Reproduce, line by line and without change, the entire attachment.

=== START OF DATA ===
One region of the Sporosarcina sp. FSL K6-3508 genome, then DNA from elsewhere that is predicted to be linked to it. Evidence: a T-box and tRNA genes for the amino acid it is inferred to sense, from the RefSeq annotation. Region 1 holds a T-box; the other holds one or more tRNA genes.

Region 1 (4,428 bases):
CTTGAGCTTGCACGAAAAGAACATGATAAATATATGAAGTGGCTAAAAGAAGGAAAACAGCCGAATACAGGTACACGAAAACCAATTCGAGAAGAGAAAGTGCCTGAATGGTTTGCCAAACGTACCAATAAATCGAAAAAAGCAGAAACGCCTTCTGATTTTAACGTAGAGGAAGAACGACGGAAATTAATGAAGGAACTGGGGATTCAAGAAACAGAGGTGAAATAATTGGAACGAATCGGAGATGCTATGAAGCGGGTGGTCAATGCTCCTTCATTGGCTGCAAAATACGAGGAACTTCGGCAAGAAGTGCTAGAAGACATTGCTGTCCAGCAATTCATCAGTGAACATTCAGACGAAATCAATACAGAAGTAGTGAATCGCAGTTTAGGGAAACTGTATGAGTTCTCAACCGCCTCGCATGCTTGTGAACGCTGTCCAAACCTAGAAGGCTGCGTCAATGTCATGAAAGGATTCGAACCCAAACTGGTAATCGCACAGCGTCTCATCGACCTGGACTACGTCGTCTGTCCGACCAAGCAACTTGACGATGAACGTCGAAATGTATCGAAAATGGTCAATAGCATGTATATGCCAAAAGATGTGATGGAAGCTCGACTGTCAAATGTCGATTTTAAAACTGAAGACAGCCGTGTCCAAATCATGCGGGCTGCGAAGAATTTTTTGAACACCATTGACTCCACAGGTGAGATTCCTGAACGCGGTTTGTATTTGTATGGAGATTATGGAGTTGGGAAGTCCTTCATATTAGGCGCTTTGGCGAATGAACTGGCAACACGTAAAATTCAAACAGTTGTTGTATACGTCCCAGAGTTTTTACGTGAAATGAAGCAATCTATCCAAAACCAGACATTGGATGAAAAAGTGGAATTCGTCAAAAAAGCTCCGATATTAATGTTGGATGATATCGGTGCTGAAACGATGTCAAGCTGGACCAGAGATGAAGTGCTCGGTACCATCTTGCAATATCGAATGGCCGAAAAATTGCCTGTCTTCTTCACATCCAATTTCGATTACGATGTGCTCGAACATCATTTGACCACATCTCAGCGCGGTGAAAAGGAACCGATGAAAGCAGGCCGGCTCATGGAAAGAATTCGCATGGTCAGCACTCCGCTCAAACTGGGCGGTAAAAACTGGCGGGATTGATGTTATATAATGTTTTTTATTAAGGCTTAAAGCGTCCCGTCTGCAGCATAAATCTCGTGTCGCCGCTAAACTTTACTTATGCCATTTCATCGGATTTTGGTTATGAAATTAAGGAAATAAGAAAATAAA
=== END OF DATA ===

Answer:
One region of the Sporosarcina sp. FSL K6-3508 genome, then DNA from elsewhere that is predicted to be linked to it. Evidence: a T-box and tRNA genes for the amino acid it is inferred to sense, from the RefSeq annotation. Region 1 holds a T-box; the other holds one or more tRNA genes.

Region 1 (4,428 bases):
CTTGAGCTTGCACGAAAAGAACATGATAAATATATGAAGTGGCTAAAAGAAGGAAAACAGCCGAATACAGGTACACGAAAACCAATTCGAGAAGAGAAAGTGCCTGAATGGTTTGCCAAACGTACCAATAAATCGAAAAAAGCAGAAACGCCTTCTGATTTTAACGTAGAGGAAGAACGACGGAAATTAATGAAGGAACTGGGGATTCAAGAAACAGAGGTGAAATAATTGGAACGAATCGGAGATGCTATGAAGCGGGTGGTCAATGCTCCTTCATTGGCTGCAAAATACGAGGAACTTCGGCAAGAAGTGCTAGAAGACATTGCTGTCCAGCAATTCATCAGTGAACATTCAGACGAAATCAATACAGAAGTAGTGAATCGCAGTTTAGGGAAACTGTATGAGTTCTCAACCGCCTCGCATGCTTGTGAACGCTGTCCAAACCTAGAAGGCTGCGTCAATGTCATGAAAGGATTCGAACCCAAACTGGTAATCGCACAGCGTCTCATCGACCTGGACTACGTCGTCTGTCCGACCAAGCAACTTGACGATGAACGTCGAAATGTATCGAAAATGGTCAATAGCATGTATATGCCAAAAGATGTGATGGAAGCTCGACTGTCAAATGTCGATTTTAAAACTGAAGACAGCCGTGTCCAAATCATGCGGGCTGCGAAGAATTTTTTGAACACCATTGACTCCACAGGTGAGATTCCTGAACGCGGTTTGTATTTGTATGGAGATTATGGAGTTGGGAAGTCCTTCATATTAGGCGCTTTGGCGAATGAACTGGCAACACGTAAAATTCAAACAGTTGTTGTATACGTCCCAGAGTTTTTACGTGAAATGAAGCAATCTATCCAAAACCAGACATTGGATGAAAAAGTGGAATTCGTCAAAAAAGCTCCGATATTAATGTTGGATGATATCGGTGCTGAAACGATGTCAAGCTGGACCAGAGATGAAGTGCTCGGTACCATCTTGCAATATCGAATGGCCGAAAAATTGCCTGTCTTCTTCACATCCAATTTCGATTACGATGTGCTCGAACATCATTTGACCACATCTCAGCGCGGTGAAAAGGAACCGATGAAAGCAGGCCGGCTCATGGAAAGAATTCGCATGGTCAGCACTCCGCTCAAACTGGGCGGTAAAAACTGGCGGGATTGATGTTATATAATGTTTTTTATTAAGGCTTAAAGCGTCCCGTCTGCAGCATAAATCTCGTGTCGCCGCTAAACTTTACTTATGCCATTTCATCGGATTTTGGTTATGAAATTAAGGAAATAAGAAAATAAA